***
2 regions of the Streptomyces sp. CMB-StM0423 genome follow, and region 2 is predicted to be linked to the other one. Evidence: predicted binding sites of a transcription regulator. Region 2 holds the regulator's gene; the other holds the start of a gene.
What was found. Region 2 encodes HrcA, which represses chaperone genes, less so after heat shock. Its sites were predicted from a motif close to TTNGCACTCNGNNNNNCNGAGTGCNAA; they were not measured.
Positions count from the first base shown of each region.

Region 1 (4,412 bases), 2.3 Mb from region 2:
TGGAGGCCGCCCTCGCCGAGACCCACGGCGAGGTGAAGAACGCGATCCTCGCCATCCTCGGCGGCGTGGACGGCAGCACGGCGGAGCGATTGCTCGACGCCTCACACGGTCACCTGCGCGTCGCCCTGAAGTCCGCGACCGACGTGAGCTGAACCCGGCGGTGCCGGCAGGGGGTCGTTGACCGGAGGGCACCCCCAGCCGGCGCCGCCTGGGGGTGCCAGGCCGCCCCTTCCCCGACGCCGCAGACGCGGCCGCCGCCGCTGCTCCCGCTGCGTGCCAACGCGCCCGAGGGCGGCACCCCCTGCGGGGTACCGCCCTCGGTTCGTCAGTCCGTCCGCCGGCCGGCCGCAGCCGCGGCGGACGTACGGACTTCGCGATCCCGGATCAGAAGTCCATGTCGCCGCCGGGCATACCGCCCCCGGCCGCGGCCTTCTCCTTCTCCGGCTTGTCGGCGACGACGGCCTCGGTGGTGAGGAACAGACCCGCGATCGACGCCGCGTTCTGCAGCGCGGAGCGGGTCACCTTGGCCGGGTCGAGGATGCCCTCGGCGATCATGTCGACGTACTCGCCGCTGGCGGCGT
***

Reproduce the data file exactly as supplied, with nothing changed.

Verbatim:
2 regions of the Streptomyces sp. CMB-StM0423 genome follow, and region 2 is predicted to be linked to the other one. Evidence: predicted binding sites of a transcription regulator. Region 2 holds the regulator's gene; the other holds the start of a gene.
What was found. Region 2 encodes HrcA, which represses chaperone genes, less so after heat shock. Its sites were predicted from a motif close to TTNGCACTCNGNNNNNCNGAGTGCNAA; they were not measured.
Positions count from the first base shown of each region.

Region 1 (4,412 bases), 2.3 Mb from region 2:
TGGAGGCCGCCCTCGCCGAGACCCACGGCGAGGTGAAGAACGCGATCCTCGCCATCCTCGGCGGCGTGGACGGCAGCACGGCGGAGCGATTGCTCGACGCCTCACACGGTCACCTGCGCGTCGCCCTGAAGTCCGCGACCGACGTGAGCTGAACCCGGCGGTGCCGGCAGGGGGTCGTTGACCGGAGGGCACCCCCAGCCGGCGCCGCCTGGGGGTGCCAGGCCGCCCCTTCCCCGACGCCGCAGACGCGGCCGCCGCCGCTGCTCCCGCTGCGTGCCAACGCGCCCGAGGGCGGCACCCCCTGCGGGGTACCGCCCTCGGTTCGTCAGTCCGTCCGCCGGCCGGCCGCAGCCGCGGCGGACGTACGGACTTCGCGATCCCGGATCAGAAGTCCATGTCGCCGCCGGGCATACCGCCCCCGGCCGCGGCCTTCTCCTTCTCCGGCTTGTCGGCGACGACGGCCTCGGTGGTGAGGAACAGACCCGCGATCGACGCCGCGTTCTGCAGCGCGGAGCGGGTCACCTTGGCCGGGTCGAGGATGCCCTCGGCGATCATGTCGACGTACTCGCCGCTGGCGGCGT